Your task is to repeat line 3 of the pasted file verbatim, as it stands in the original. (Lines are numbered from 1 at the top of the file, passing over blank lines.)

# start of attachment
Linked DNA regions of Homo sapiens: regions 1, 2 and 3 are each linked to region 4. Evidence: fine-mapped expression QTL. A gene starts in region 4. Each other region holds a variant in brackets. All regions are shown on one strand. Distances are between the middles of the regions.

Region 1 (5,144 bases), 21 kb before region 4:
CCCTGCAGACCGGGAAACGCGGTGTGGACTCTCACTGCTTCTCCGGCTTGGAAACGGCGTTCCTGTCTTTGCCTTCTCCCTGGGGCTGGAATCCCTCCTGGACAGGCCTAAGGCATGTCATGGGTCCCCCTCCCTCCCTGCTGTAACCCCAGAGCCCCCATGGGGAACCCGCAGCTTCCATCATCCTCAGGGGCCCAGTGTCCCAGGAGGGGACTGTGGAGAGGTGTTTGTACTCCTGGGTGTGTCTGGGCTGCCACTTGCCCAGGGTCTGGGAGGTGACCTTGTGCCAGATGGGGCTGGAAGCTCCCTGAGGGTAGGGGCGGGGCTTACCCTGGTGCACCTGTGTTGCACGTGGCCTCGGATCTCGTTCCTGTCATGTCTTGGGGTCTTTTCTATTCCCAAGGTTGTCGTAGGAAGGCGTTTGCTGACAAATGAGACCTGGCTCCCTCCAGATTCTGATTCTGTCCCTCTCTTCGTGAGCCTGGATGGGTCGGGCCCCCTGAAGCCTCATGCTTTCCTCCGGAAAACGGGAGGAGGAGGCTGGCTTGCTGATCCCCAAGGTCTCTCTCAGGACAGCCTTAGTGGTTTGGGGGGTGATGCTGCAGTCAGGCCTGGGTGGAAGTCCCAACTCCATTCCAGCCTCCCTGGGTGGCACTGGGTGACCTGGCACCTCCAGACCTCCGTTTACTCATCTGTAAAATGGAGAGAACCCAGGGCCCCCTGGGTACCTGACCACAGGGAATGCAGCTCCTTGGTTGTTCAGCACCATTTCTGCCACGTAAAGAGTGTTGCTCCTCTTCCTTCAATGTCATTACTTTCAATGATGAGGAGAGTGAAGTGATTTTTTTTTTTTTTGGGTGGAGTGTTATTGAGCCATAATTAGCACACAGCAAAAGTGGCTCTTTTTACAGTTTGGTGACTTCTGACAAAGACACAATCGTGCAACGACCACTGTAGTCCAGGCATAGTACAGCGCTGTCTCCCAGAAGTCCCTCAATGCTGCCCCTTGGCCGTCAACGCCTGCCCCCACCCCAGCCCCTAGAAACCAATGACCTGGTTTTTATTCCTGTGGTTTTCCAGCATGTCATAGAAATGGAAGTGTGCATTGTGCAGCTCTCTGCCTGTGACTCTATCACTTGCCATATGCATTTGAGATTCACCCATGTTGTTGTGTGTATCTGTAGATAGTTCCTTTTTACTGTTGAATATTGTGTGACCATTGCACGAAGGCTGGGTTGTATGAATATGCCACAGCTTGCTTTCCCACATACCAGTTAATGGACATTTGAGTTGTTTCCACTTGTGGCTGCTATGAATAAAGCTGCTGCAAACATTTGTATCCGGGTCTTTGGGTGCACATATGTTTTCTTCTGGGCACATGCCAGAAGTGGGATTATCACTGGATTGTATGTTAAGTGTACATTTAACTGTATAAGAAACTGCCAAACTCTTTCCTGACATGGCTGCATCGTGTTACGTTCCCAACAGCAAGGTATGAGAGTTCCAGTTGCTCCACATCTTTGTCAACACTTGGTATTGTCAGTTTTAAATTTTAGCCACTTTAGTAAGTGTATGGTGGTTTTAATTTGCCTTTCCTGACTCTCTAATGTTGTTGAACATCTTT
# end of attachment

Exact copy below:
CCCTGCAGACCGGGAAACGCGGTGTGGACTCTCACTGCTTCTCCGGCTTGGAAACGGCGTTCCTGTCTTTGCCTTCTCCCTGGGGCTGGAATCCCTCCTGGACAGGCCTAAGGCATGTCATGGGTCCCCCTCCCTCCCTGCTGTAACCCCAGAGCCCCCATGGGGAACCCGCAGCTTCCATCATCCTCAGGGGCCCAGTGTCCCAGGAGGGGACTGTGGAGAGGTGTTTGTACTCCTGGGTGTGTCTGGGCTGCCACTTGCCCAGGGTCTGGGAGGTGACCTTGTGCCAGATGGGGCTGGAAGCTCCCTGAGGGTAGGGGCGGGGCTTACCCTGGTGCACCTGTGTTGCACGTGGCCTCGGATCTCGTTCCTGTCATGTCTTGGGGTCTTTTCTATTCCCAAGGTTGTCGTAGGAAGGCGTTTGCTGACAAATGAGACCTGGCTCCCTCCAGATTCTGATTCTGTCCCTCTCTTCGTGAGCCTGGATGGGTCGGGCCCCCTGAAGCCTCATGCTTTCCTCCGGAAAACGGGAGGAGGAGGCTGGCTTGCTGATCCCCAAGGTCTCTCTCAGGACAGCCTTAGTGGTTTGGGGGGTGATGCTGCAGTCAGGCCTGGGTGGAAGTCCCAACTCCATTCCAGCCTCCCTGGGTGGCACTGGGTGACCTGGCACCTCCAGACCTCCGTTTACTCATCTGTAAAATGGAGAGAACCCAGGGCCCCCTGGGTACCTGACCACAGGGAATGCAGCTCCTTGGTTGTTCAGCACCATTTCTGCCACGTAAAGAGTGTTGCTCCTCTTCCTTCAATGTCATTACTTTCAATGATGAGGAGAGTGAAGTGATTTTTTTTTTTTTTGGGTGGAGTGTTATTGAGCCATAATTAGCACACAGCAAAAGTGGCTCTTTTTACAGTTTGGTGACTTCTGACAAAGACACAATCGTGCAACGACCACTGTAGTCCAGGCATAGTACAGCGCTGTCTCCCAGAAGTCCCTCAATGCTGCCCCTTGGCCGTCAACGCCTGCCCCCACCCCAGCCCCTAGAAACCAATGACCTGGTTTTTATTCCTGTGGTTTTCCAGCATGTCATAGAAATGGAAGTGTGCATTGTGCAGCTCTCTGCCTGTGACTCTATCACTTGCCATATGCATTTGAGATTCACCCATGTTGTTGTGTGTATCTGTAGATAGTTCCTTTTTACTGTTGAATATTGTGTGACCATTGCACGAAGGCTGGGTTGTATGAATATGCCACAGCTTGCTTTCCCACATACCAGTTAATGGACATTTGAGTTGTTTCCACTTGTGGCTGCTATGAATAAAGCTGCTGCAAACATTTGTATCCGGGTCTTTGGGTGCACATATGTTTTCTTCTGGGCACATGCCAGAAGTGGGATTATCACTGGATTGTATGTTAAGTGTACATTTAACTGTATAAGAAACTGCCAAACTCTTTCCTGACATGGCTGCATCGTGTTACGTTCCCAACAGCAAGGTATGAGAGTTCCAGTTGCTCCACATCTTTGTCAACACTTGGTATTGTCAGTTTTAAATTTTAGCCACTTTAGTAAGTGTATGGTGGTTTTAATTTGCCTTTCCTGACTCTCTAATGTTGTTGAACATCTTT